The Mahabharata of Krishna-Dwaipayana Vyasa, Volume 3 eBook

This eBook from the Gutenberg Project consists of approximately 2,413 pages of information about The Mahabharata of Krishna-Dwaipayana Vyasa, Volume 3.
that one endued therewith succeeds in understanding the person that is conversant with Brahma.  As regards Emancipation, it is entirely dependent upon Narayana.  Hence it is that persons striving after Emancipation are regarded as made up of the attribute of Sattwa.  By thinking of Purushottama the foremost of Beings, the man that is devoted with his whole soul to Narayana, acquires great wisdom.  Those persons that are endued with wisdom, that have betaken themselves to the practices of Yatis and the religion of Emancipation,—­those persons of quenched thirst, always find that Hari favours them with the fruition of their desire.[1905] That man subject to birth (and death) upon whom Hari casts a kind eye should be known as endued with the attribute of Sattwa and devoted to the acquisition of Emancipation.  The religion followed by a person that is devoted with his whole soul to Narayana is regarded as similar or equal in merit to the system of the Sankhyas.  By adopting that religion one attains to the highest end and attains to Emancipation which has Narayana for its soul.  That person upon whom Narayana looks with compassion succeeds in becoming awakened.[1906] No one, O king, can become awakened through his own wishes.  That nature which partakes of both Rajas and Tamas is said to be mixed.  Hari never casts a kind eye upon the person subject to birth (and death) that is endued with such a mixed nature and that has, on that account, the principle of Pravritti in him.  Only Brahma, the Grandsire of the worlds, looks upon the person that is subject to birth and death because of his mind being overwhelmed with the two inferior attributes of Rajas and Tamas.[1907] Without doubt, the deities and the Rishis are wedded to the attributes of Sattwa, O best of kings.  But then they that are divested of that attribute in its subtile form are always regarded to be of mutable nature".[1908]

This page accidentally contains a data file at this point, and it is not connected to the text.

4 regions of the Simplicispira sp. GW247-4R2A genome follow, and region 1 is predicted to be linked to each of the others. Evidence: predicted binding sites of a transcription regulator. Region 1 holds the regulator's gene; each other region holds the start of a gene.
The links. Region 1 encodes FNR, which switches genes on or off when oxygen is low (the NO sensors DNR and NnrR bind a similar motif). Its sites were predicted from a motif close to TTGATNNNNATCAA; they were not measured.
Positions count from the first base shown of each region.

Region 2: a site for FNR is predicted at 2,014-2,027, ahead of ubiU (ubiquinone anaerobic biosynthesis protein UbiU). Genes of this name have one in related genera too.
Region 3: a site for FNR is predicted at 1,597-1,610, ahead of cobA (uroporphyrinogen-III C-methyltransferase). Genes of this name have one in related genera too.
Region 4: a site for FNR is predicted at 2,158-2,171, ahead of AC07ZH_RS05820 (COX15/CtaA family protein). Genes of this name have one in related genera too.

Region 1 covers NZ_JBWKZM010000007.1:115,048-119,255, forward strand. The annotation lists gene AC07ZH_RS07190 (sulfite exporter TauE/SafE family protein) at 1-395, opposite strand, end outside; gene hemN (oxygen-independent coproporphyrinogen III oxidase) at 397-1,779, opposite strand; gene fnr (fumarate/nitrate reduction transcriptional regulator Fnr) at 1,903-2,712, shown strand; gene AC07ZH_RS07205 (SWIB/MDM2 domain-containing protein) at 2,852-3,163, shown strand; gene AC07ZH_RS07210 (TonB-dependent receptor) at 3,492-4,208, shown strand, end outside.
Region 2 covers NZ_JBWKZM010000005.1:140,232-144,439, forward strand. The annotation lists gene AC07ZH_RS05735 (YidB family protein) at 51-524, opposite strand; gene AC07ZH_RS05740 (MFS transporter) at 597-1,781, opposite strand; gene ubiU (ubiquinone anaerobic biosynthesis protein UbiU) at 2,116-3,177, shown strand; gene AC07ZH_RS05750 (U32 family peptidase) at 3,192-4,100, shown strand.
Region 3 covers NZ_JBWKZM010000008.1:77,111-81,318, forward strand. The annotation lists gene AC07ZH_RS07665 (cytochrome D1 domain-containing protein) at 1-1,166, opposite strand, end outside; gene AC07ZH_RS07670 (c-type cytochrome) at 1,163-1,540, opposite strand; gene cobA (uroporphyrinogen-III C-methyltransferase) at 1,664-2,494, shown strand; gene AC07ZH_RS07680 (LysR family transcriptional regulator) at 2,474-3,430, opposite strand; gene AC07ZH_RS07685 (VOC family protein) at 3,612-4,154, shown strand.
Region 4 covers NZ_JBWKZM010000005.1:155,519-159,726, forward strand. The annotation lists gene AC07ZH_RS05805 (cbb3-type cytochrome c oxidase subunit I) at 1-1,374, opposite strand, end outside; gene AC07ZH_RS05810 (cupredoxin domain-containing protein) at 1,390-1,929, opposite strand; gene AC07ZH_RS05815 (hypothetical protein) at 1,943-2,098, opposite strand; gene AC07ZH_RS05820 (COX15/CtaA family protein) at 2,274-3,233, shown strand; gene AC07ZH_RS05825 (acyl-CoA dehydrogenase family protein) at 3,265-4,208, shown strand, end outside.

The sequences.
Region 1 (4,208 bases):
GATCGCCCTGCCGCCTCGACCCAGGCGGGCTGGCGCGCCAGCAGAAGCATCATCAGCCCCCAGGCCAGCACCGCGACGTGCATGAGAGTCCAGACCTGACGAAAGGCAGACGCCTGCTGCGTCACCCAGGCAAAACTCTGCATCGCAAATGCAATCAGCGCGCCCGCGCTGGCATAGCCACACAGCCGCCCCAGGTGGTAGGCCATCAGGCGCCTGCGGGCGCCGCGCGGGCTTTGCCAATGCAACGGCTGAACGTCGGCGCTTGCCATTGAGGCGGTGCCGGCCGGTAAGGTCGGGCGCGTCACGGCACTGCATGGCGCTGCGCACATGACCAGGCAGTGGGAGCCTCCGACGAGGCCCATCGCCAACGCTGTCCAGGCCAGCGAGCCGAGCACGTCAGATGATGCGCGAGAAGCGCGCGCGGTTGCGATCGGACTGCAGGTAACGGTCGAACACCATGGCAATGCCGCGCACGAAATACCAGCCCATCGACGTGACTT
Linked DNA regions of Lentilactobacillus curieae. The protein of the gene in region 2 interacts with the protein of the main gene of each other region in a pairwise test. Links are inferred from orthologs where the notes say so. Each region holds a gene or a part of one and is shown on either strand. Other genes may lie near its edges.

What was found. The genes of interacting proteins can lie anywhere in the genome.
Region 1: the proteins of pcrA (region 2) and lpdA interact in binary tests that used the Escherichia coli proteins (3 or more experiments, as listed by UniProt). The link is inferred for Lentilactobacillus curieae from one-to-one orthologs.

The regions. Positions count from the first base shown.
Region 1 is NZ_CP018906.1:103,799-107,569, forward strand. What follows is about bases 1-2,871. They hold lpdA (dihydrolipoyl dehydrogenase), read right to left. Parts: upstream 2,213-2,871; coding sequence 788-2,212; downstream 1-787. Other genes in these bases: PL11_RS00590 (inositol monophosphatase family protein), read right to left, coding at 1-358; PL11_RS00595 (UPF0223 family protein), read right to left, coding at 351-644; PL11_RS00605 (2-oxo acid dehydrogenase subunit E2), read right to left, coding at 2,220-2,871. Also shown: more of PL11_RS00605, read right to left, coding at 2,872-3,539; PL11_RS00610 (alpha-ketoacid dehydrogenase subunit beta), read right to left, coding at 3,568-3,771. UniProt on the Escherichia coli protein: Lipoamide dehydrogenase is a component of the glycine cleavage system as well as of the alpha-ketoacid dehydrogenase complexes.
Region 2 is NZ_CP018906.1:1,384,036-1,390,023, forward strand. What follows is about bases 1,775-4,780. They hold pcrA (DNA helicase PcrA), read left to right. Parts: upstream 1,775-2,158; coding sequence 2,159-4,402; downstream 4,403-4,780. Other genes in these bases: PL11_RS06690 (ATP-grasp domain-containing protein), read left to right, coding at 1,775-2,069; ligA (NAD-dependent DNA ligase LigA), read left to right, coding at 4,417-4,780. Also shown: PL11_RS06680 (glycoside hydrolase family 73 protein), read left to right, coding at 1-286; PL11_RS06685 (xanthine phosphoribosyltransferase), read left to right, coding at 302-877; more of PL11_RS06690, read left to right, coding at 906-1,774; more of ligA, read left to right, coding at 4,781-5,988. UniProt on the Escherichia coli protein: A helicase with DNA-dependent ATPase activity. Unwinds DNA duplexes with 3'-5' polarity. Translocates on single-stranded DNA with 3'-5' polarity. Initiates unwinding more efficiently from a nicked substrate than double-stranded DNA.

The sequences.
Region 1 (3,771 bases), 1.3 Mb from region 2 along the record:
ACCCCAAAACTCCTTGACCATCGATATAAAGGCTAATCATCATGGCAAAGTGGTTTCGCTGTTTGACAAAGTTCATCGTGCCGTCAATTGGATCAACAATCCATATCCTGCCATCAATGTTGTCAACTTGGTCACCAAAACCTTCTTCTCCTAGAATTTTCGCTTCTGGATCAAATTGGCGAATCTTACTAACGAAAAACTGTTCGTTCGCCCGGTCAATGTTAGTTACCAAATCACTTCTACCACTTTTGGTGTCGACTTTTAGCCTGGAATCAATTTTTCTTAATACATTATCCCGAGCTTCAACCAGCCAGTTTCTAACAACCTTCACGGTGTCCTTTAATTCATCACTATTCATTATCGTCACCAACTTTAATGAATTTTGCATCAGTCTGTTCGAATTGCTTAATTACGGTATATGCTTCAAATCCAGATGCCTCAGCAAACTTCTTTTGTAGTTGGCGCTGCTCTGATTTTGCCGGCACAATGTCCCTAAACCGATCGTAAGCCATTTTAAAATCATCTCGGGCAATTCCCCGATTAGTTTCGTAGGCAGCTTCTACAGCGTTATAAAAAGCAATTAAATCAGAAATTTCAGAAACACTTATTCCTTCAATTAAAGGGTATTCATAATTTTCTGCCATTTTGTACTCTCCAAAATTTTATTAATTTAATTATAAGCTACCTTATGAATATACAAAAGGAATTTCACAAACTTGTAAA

Janamejaya said, “How can one that is fraught with the principle of change succeed in attaining to that Purushottama (the foremost of Purusha)?  Do tell me all this, which is, no doubt, known to thee.  Do thou discourse to me also of Pravritti in due order.”

Vaisampayana said, “That which is the twenty-fifth (in the enumeration of topics as made in the Sankhya system) viz., when it becomes able to abstain entirely from acts, succeeds in attaining to the Purushottama which is exceedingly subtile, which is invested with the attribute of Sattwa (in its subtile form), and which is fraught with the essences symbolised by three letters of the alphabet (viz., A, U, and M).  The Sankhya system, the Aranyaka-Veda, and the Pancharatra scriptures, are all one and the same and form parts of one whole.  Even this is the religion of those that are devoted with their whole souls to Narayana, the religion that has Narayana for its essence.[1909] As waves of the ocean, rising from the ocean, rush away from it only to return to it in the end, even so diverse kinds of knowledge, springing from Narayana,

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The Mahabharata of Krishna-Dwaipayana Vyasa, Volume 3 from Project Gutenberg. Public domain.
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